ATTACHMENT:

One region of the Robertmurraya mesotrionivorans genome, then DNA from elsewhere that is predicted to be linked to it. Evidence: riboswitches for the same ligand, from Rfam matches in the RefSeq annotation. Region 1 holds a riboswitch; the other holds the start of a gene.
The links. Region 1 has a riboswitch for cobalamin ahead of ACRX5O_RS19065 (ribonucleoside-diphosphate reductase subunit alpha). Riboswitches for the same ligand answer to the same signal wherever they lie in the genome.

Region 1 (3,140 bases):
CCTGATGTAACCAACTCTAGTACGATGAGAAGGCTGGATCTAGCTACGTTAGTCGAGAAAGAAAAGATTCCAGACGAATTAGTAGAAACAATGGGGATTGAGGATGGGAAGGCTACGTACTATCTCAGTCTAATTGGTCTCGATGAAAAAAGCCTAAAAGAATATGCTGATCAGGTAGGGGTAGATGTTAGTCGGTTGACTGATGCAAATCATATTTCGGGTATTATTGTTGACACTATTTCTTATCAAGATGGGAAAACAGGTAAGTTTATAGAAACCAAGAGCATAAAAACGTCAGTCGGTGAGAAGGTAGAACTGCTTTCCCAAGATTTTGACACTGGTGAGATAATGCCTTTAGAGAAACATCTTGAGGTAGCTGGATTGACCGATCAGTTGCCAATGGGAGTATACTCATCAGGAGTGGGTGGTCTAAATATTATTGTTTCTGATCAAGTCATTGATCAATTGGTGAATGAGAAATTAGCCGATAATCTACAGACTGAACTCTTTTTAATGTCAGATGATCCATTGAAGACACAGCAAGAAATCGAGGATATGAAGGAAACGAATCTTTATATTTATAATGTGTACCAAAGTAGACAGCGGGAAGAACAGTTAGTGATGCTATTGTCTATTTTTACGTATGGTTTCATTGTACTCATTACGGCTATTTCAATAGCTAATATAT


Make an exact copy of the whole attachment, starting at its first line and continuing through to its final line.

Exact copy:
One region of the Robertmurraya mesotrionivorans genome, then DNA from elsewhere that is predicted to be linked to it. Evidence: riboswitches for the same ligand, from Rfam matches in the RefSeq annotation. Region 1 holds a riboswitch; the other holds the start of a gene.
The links. Region 1 has a riboswitch for cobalamin ahead of ACRX5O_RS19065 (ribonucleoside-diphosphate reductase subunit alpha). Riboswitches for the same ligand answer to the same signal wherever they lie in the genome.

Region 1 (3,140 bases):
CCTGATGTAACCAACTCTAGTACGATGAGAAGGCTGGATCTAGCTACGTTAGTCGAGAAAGAAAAGATTCCAGACGAATTAGTAGAAACAATGGGGATTGAGGATGGGAAGGCTACGTACTATCTCAGTCTAATTGGTCTCGATGAAAAAAGCCTAAAAGAATATGCTGATCAGGTAGGGGTAGATGTTAGTCGGTTGACTGATGCAAATCATATTTCGGGTATTATTGTTGACACTATTTCTTATCAAGATGGGAAAACAGGTAAGTTTATAGAAACCAAGAGCATAAAAACGTCAGTCGGTGAGAAGGTAGAACTGCTTTCCCAAGATTTTGACACTGGTGAGATAATGCCTTTAGAGAAACATCTTGAGGTAGCTGGATTGACCGATCAGTTGCCAATGGGAGTATACTCATCAGGAGTGGGTGGTCTAAATATTATTGTTTCTGATCAAGTCATTGATCAATTGGTGAATGAGAAATTAGCCGATAATCTACAGACTGAACTCTTTTTAATGTCAGATGATCCATTGAAGACACAGCAAGAAATCGAGGATATGAAGGAAACGAATCTTTATATTTATAATGTGTACCAAAGTAGACAGCGGGAAGAACAGTTAGTGATGCTATTGTCTATTTTTACGTATGGTTTCATTGTACTCATTACGGCTATTTCAATAGCTAATATAT